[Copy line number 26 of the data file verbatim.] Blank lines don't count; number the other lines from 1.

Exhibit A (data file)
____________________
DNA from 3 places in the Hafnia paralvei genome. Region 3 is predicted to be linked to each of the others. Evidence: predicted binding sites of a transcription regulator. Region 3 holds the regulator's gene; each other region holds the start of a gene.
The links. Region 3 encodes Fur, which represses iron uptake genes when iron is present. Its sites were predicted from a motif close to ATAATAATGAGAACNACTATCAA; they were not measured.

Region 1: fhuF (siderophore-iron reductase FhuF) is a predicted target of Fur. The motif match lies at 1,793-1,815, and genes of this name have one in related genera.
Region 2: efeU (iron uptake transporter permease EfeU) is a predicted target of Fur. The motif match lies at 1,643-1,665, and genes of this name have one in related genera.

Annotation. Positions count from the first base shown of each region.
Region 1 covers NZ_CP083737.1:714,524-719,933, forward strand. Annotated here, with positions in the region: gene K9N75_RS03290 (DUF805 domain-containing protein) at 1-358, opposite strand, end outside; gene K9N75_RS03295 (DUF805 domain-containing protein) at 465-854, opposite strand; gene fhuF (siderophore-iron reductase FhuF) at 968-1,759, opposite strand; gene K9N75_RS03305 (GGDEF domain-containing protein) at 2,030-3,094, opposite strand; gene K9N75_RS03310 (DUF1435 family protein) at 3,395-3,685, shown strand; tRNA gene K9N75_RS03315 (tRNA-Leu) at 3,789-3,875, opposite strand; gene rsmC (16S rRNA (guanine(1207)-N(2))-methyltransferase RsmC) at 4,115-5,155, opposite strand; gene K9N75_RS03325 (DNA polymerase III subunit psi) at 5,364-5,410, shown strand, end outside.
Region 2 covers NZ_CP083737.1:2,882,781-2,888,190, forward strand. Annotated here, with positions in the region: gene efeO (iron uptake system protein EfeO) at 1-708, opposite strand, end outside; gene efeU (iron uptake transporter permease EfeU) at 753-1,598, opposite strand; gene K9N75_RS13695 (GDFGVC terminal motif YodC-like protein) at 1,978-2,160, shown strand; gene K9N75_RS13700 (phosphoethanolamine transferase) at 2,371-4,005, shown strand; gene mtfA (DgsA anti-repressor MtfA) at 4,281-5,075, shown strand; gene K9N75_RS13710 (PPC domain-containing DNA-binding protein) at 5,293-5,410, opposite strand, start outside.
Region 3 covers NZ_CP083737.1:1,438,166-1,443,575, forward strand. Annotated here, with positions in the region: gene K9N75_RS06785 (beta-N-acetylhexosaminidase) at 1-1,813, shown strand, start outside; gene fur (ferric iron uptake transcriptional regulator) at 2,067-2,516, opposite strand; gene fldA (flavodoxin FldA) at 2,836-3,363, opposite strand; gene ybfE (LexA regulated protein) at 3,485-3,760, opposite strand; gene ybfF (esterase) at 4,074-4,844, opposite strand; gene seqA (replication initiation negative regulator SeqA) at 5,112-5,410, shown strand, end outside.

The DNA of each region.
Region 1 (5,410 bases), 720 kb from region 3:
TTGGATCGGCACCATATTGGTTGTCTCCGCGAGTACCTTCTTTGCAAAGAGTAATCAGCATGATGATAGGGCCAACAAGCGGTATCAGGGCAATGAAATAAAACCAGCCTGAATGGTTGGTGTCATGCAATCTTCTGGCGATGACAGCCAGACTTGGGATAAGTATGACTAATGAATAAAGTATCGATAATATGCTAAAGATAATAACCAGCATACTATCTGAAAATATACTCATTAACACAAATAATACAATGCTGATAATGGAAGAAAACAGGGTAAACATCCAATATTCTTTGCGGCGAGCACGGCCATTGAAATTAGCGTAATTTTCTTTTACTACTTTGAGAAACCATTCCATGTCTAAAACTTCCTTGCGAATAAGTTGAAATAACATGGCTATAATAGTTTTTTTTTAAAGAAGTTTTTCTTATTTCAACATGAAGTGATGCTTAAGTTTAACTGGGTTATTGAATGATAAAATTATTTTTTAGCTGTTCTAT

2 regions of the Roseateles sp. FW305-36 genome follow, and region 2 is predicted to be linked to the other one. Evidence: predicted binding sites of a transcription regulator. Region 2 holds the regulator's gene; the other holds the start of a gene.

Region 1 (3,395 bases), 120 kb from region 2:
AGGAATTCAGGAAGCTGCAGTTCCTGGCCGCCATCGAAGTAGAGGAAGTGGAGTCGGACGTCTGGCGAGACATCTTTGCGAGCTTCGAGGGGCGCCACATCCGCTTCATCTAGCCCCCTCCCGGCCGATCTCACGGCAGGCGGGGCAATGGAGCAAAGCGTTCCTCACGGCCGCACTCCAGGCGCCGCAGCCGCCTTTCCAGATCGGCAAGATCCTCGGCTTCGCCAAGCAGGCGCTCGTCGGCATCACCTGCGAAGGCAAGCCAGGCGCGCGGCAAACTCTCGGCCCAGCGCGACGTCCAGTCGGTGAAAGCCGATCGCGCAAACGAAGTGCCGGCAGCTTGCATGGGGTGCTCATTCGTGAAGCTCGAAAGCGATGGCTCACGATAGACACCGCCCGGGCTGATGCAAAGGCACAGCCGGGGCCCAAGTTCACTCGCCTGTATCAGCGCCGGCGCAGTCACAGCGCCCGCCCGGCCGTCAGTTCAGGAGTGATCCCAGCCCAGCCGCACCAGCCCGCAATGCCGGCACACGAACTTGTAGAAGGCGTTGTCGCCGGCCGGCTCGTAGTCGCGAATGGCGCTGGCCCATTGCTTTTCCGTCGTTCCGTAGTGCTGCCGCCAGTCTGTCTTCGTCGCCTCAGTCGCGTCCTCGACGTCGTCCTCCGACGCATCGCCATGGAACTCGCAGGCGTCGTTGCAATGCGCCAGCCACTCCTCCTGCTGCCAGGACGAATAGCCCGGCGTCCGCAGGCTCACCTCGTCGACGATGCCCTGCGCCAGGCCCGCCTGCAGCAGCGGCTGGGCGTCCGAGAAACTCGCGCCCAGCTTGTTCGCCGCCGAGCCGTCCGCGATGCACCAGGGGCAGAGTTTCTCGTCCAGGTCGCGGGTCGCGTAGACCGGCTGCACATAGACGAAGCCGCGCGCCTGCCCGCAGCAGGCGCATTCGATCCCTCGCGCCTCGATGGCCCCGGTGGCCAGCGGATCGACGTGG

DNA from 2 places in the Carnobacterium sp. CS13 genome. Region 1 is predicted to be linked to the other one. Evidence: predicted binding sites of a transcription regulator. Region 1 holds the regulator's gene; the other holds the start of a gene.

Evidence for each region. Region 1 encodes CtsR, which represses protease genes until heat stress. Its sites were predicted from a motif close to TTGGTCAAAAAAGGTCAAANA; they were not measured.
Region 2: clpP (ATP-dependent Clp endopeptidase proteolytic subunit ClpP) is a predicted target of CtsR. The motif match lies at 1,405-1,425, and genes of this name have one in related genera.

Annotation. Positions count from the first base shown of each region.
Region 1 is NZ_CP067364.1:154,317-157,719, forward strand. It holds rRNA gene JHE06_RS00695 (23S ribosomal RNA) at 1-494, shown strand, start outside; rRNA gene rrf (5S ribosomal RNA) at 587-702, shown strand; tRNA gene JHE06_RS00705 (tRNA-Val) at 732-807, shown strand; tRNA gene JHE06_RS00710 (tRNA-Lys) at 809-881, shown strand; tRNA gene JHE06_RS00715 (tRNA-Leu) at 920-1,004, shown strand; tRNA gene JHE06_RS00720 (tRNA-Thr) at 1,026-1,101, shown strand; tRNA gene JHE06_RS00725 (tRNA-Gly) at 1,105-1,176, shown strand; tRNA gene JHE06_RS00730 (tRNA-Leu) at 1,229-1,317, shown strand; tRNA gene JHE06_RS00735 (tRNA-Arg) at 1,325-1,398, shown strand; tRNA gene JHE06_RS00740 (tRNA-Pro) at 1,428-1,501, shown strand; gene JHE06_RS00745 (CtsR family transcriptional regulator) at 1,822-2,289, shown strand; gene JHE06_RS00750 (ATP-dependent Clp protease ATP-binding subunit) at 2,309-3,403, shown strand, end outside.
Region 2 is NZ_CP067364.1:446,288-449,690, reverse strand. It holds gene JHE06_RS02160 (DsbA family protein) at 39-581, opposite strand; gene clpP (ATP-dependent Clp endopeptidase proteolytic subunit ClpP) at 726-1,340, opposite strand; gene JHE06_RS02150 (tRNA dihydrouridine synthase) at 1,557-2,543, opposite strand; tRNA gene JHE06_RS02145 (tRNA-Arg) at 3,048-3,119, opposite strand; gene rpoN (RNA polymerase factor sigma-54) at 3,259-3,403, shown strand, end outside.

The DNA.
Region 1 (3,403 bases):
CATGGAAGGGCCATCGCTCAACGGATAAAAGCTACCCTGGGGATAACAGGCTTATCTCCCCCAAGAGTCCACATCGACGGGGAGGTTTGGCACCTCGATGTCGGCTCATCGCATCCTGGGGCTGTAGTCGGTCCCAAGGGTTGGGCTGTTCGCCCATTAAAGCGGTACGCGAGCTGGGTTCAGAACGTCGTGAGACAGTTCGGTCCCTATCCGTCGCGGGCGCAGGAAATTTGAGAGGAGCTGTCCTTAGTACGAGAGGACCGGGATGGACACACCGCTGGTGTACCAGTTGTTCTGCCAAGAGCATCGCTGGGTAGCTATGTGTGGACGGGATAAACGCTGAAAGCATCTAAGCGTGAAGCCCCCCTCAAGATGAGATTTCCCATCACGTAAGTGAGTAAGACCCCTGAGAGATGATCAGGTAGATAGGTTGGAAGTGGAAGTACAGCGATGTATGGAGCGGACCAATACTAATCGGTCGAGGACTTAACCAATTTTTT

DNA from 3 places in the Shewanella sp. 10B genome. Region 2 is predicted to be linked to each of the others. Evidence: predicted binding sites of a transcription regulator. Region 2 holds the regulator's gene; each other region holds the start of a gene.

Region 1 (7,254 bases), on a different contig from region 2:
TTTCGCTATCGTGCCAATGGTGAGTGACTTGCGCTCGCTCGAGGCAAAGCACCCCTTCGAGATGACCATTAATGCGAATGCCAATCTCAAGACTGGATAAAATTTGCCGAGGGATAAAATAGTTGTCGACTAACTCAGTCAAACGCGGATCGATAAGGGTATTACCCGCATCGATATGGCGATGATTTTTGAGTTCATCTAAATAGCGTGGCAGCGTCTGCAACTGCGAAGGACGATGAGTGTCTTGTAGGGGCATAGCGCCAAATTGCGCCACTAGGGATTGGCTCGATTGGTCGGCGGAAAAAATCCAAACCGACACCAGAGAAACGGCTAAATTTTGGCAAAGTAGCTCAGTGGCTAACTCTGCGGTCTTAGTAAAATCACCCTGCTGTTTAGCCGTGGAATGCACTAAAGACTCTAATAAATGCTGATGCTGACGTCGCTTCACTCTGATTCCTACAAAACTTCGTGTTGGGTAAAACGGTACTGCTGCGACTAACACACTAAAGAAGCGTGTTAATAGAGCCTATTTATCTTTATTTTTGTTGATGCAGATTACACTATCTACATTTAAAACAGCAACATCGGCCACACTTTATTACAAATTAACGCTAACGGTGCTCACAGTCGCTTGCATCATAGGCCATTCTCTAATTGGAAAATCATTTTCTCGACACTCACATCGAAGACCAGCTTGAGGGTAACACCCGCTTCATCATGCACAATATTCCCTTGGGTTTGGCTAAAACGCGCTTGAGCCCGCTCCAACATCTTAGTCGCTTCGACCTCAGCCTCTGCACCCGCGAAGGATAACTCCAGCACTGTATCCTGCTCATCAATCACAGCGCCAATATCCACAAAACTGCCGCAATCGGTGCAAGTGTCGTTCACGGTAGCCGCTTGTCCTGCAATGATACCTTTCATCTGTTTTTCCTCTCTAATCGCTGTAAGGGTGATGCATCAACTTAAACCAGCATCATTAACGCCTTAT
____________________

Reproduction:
TTTCGCTATCGTGCCAATGGTGAGTGACTTGCGCTCGCTCGAGGCAAAGCACCCCTTCGAGATGACCATTAATGCGAATGCCAATCTCAAGACTGGATAAAATTTGCCGAGGGATAAAATAGTTGTCGACTAACTCAGTCAAACGCGGATCGATAAGGGTATTACCCGCATCGATATGGCGATGATTTTTGAGTTCATCTAAATAGCGTGGCAGCGTCTGCAACTGCGAAGGACGATGAGTGTCTTGTAGGGGCATAGCGCCAAATTGCGCCACTAGGGATTGGCTCGATTGGTCGGCGGAAAAAATCCAAACCGACACCAGAGAAACGGCTAAATTTTGGCAAAGTAGCTCAGTGGCTAACTCTGCGGTCTTAGTAAAATCACCCTGCTGTTTAGCCGTGGAATGCACTAAAGACTCTAATAAATGCTGATGCTGACGTCGCTTCACTCTGATTCCTACAAAACTTCGTGTTGGGTAAAACGGTACTGCTGCGACTAACACACTAAAGAAGCGTGTTAATAGAGCCTATTTATCTTTATTTTTGTTGATGCAGATTACACTATCTACATTTAAAACAGCAACATCGGCCACACTTTATTACAAATTAACGCTAACGGTGCTCACAGTCGCTTGCATCATAGGCCATTCTCTAATTGGAAAATCATTTTCTCGACACTCACATCGAAGACCAGCTTGAGGGTAACACCCGCTTCATCATGCACAATATTCCCTTGGGTTTGGCTAAAACGCGCTTGAGCCCGCTCCAACATCTTAGTCGCTTCGACCTCAGCCTCTGCACCCGCGAAGGATAACTCCAGCACTGTATCCTGCTCATCAATCACAGCGCCAATATCCACAAAACTGCCGCAATCGGTGCAAGTGTCGTTCACGGTAGCCGCTTGTCCTGCAATGATACCTTTCATCTGTTTTTCCTCTCTAATCGCTGTAAGGGTGATGCATCAACTTAAACCAGCATCATTAACGCCTTAT